In the US and Canada, stockings are hung above the fireplace to be filled with presents from Santa Claus. Often, families visit and help the poor and homeless by giving them gifts and food. In North America, Midnight Mass is celebrated on Christmas Eve, traditionally at midnight, when Christmas Eve gives way to Christmas Day. Christmas day is celebrated on 25 December with lots of presents.
People in Mexico and other Central and South American countries celebrate Advent by dressing up in costumes and participating in traditional musical processions. In these countries Christianity plays an important role, which is why everything from the preparations during the Advent season to the climax of the Christmas holidays relates to this religion’s teachings. For people in South America, Advent and the Christmas season are for time spent with their families. Together, they celebrate the birth of the baby Jesus, also specifically honouring his parents Joseph and Mary.
Christians in China light their homes with beautiful paper lanterns during the Advent season. Even their Christmas trees are decorated with paper flowers, chains and lanterns. Santa Claus is called Dun Che Lao Ren in Chinese.
As for the time of Advent and Christmas in Australia, it is while children are enjoying summer holidays. Even though their traditions are similar to those of the rest of the world, they celebrate a warmer, more summery variation of Christmas, for example on the beach. Just imagine that!
Christmas Traditions: Advent in Germany, Austria and Switzerland.
The Advent tradition is a religious celebration in preparation for the arrival, or “advent” of the Christ Child (das Christkind) on his “official” birthday, the 25th day of December. The Advent season and its celebration have changed over the years from a more serious, somber character (including giving up things, as for Lent) to one of a more joyous nature — including such treats as chocolate-filled Advent calendars. The four weeks leading up to Christmas Eve are a happy time – at least for those not too caught up in the increasingly hectic and commercial aspects of this time of the year.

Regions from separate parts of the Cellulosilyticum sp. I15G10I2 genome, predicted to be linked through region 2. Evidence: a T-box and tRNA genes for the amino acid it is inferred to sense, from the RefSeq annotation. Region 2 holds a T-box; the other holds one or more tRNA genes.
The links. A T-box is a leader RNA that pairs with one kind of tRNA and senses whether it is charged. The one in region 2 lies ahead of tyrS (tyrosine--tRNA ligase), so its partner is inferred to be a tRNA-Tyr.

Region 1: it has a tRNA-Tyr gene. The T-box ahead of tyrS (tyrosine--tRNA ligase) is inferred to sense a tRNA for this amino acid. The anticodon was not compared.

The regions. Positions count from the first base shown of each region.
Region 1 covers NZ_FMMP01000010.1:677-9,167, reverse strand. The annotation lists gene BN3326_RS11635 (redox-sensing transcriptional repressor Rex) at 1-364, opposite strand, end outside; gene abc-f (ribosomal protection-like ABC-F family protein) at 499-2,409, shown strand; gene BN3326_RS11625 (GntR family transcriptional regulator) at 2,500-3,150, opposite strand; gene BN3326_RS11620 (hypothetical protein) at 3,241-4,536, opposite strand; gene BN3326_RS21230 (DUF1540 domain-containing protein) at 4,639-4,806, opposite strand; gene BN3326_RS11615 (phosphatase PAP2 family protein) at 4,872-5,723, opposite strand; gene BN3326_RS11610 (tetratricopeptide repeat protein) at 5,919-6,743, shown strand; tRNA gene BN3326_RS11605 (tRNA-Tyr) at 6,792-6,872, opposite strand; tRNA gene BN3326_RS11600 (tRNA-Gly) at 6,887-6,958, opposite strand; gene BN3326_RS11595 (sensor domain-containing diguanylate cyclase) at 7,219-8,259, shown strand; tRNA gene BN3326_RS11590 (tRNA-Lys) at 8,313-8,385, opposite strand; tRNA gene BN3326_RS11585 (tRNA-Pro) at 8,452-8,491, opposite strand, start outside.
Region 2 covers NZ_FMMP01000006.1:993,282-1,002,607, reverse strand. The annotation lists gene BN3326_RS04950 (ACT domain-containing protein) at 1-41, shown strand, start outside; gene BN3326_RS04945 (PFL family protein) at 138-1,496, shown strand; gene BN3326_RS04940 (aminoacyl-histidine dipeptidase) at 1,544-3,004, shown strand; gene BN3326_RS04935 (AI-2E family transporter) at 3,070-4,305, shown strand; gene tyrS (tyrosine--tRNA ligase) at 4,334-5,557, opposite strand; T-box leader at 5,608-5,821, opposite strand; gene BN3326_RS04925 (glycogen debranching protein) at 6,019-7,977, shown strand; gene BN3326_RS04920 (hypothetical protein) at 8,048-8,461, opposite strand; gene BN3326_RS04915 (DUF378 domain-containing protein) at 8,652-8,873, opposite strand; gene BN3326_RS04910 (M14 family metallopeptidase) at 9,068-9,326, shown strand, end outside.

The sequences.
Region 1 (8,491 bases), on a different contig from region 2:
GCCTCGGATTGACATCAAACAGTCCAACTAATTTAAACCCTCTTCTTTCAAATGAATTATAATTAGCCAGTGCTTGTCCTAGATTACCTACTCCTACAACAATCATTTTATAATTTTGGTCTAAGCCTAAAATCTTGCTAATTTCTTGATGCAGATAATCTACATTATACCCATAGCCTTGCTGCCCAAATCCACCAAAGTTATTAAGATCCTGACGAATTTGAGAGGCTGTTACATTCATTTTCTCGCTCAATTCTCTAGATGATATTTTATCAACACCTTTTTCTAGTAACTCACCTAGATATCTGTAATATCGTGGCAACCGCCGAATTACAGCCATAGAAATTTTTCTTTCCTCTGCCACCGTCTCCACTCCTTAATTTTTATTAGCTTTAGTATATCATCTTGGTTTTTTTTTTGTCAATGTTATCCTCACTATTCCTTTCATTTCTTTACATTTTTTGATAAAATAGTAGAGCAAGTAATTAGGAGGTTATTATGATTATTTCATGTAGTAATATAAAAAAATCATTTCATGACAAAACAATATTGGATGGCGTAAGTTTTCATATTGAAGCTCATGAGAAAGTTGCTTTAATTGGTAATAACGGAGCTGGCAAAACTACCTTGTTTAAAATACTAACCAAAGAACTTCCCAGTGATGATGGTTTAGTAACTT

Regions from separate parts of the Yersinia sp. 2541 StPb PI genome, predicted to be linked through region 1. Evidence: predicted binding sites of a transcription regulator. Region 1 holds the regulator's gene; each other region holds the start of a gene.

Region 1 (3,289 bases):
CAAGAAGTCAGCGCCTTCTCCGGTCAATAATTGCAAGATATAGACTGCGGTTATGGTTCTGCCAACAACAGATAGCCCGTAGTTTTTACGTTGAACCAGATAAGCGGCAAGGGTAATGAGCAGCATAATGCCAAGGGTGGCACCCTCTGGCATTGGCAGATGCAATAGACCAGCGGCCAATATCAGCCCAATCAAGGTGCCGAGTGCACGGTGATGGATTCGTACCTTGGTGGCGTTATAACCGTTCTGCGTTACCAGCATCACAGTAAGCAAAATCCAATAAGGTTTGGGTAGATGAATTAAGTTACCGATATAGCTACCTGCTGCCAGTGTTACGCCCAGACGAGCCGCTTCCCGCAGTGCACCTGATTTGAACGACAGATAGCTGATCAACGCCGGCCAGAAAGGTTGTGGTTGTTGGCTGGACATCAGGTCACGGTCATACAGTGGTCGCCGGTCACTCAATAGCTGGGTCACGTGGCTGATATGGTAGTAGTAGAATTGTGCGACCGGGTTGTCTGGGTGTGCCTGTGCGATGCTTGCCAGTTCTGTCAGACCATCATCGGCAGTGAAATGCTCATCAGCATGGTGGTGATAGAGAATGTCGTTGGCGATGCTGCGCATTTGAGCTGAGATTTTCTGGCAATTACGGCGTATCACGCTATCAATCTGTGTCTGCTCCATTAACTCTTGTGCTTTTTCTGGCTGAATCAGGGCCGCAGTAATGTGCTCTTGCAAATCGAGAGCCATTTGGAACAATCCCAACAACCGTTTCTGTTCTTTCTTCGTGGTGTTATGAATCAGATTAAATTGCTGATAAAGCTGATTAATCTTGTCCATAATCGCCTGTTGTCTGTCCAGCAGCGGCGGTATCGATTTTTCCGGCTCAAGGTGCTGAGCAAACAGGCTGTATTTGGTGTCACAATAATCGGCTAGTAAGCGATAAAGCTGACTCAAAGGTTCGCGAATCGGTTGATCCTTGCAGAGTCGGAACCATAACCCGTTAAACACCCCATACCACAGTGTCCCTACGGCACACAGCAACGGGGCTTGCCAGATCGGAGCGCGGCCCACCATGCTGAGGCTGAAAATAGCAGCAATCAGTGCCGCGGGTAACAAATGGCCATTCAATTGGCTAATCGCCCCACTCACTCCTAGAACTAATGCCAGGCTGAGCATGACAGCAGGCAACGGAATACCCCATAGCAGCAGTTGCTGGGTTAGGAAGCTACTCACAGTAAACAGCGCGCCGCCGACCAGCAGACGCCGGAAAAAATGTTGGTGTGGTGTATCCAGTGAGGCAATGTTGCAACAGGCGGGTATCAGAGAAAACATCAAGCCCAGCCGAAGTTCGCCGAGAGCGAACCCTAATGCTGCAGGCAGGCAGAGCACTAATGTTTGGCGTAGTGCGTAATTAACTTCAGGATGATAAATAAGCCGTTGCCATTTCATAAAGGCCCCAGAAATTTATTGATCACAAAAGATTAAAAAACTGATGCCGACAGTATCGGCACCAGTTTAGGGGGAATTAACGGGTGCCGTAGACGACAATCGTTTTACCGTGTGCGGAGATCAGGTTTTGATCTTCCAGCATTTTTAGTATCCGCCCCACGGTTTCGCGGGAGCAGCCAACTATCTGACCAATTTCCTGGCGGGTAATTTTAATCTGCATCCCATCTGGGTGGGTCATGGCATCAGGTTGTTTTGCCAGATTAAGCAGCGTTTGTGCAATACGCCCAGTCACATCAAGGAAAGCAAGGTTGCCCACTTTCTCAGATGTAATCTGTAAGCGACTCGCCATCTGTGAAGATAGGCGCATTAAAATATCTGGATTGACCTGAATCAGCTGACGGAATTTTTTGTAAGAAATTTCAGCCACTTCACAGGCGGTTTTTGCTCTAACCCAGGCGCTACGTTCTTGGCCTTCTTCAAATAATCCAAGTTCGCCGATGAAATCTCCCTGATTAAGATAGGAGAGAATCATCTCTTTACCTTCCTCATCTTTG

The Advent or Christmas calendar began as a plain card with paper backing. On the face were 24 windows, that when opened revealed various Christmas symbols and scenes. These windows or small doors were to be opened, one each day, over the 24 days leading up to Heiligabend or Christmas Eve. The largest window is still reserved for December 24th and usually offers a view of the Nativity.
Today the most popular version of this calendar is the candy-filled variety. Instead of mere pictures, the windows open to reveal pieces of chocolate shaped to resemble stars, fir trees, and other Christmas symbols.
There are also Advent calendars online. See our own online Advent Calendar with Christmas Facts starting on December 1.
What’s a Schwibbogen? It’s yet another German Christmas custom known as the candle arch. Like some other German Christmas decor, it comes from Saxony and the Ore Mountains. See the German Christmas Candle Arch: der Schwibbogen for more.
Other Christmas Customs
Of course, there are many other Germanic Christmas contributions. For instance, it is a real treat to wander through Germany’s annual Christmas markets — the most famous being Nuremberg’s Christkindlesmarkt — to see, taste, and smell all the Christmas goodies, from Lebkuchen (gingerbread) to Stollen (fruit bread). Marzipan, made with almonds and sugar, is also a German treat. And the aroma of Glühwein (“glow wine”) will warm you up even before you actually drink this German version of hot mulled wine.
Beyond the four weeks of Advent, there is much more to tell about Christmas in German-speaking Europe. We haven’t even touched on Krampus, Knecht Ruprecht, Barbarazweig, and the numerous other fascinating elements of Weihnachten. That’s why we have the links below to pages where you can find out more. Frohe Weihnachten!
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Categories: Ethnic traditions